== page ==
Ben has also written a book called Fashioning Reality – A new generation of entrepreneurship. As an entrepreneur, Ben has a definite business mind and it’s fascinating to listen to him and how he sees business opportunities in everything. He offered advice to me regarding my blog and how I might be able to add a bit of a business slant to the whole thing. It’s something I have been struggling with for awhile, had some hits and misses. But listening to him talk about business possibilities, as well as his book, has re-ignited my lifelong dream of writing a book – and hopefully using this blog and what I’ve learned and done so far as a great first step.

The lunch:
Although it’s hard to understand how a 14 year old can become an incredible advocate for diverse definitions of beauty and healthy body image, I am glad it turned out that way. And I’m not the only one.. He was noticed by the talkshow queen herself, Oprah, and appeared on the show as one of 20 teens who will change the world. I’ve never met anyone who’s met Oprah. Incase you’re wondering, he says she’s very nice. Him and his agency have also been featured on CNN, People Magazine, Globe and Mail and more.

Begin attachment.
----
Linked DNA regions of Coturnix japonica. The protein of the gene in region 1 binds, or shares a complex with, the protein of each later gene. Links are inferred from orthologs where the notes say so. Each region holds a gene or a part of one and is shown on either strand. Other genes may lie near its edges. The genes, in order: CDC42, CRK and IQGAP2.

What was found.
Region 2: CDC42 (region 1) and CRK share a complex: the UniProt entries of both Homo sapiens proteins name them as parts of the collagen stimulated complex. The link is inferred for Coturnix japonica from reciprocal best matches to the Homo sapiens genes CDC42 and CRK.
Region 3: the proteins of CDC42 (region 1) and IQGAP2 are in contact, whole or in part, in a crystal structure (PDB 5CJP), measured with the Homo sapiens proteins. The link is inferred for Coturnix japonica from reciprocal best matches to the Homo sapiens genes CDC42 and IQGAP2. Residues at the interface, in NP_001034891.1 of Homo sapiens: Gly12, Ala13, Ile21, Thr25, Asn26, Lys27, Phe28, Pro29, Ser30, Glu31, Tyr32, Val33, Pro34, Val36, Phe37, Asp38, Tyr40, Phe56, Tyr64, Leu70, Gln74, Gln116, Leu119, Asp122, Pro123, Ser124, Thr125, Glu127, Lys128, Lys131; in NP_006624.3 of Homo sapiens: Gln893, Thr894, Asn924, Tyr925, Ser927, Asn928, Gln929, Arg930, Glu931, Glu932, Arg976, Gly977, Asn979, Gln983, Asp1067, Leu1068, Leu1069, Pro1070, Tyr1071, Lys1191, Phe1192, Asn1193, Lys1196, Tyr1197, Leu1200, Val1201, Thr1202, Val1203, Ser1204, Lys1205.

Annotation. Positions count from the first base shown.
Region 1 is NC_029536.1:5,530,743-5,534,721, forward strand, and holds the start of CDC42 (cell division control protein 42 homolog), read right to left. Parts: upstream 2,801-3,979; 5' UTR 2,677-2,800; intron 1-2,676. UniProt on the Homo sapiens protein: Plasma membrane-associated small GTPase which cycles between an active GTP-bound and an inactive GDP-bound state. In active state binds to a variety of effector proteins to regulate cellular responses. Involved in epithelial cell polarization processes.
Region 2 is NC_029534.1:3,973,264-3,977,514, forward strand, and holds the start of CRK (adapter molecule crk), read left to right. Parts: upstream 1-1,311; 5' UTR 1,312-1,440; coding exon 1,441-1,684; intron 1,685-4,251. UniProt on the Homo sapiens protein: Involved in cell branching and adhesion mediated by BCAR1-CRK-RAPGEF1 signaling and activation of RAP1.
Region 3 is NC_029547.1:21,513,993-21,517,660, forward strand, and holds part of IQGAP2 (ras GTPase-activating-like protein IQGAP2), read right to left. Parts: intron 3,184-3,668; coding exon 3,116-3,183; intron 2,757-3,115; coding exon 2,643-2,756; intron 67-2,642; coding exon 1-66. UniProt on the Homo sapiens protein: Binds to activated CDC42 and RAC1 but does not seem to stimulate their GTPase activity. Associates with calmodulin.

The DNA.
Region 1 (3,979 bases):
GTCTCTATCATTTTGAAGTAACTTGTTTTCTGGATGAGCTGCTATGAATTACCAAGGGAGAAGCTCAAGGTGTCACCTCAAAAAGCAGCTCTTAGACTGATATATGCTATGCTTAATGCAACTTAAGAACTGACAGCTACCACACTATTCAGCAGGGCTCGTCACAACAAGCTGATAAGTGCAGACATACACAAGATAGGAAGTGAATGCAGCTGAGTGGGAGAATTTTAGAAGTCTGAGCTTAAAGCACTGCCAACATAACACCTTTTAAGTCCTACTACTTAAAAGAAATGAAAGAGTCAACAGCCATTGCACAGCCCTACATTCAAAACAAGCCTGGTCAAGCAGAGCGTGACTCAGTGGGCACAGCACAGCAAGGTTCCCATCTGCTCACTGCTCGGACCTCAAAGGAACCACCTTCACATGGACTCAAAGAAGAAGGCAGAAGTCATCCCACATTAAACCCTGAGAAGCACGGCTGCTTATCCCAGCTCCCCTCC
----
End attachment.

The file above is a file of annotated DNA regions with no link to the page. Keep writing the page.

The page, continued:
When Ben explains what he is doing with his company, it makes so much sense. Women come in all sizes, ages, shapes, etc. so why not make and showcase clothing that fits all of these variations. And Ben also was sure to point out that he isn’t trying to eliminate thin models but instead co-exist in the industry and offer an alternative. The Dove Campaign for Real Beauty really embodies this belief. Incase you were wondering, Ben’s agency provided the models for the campaign.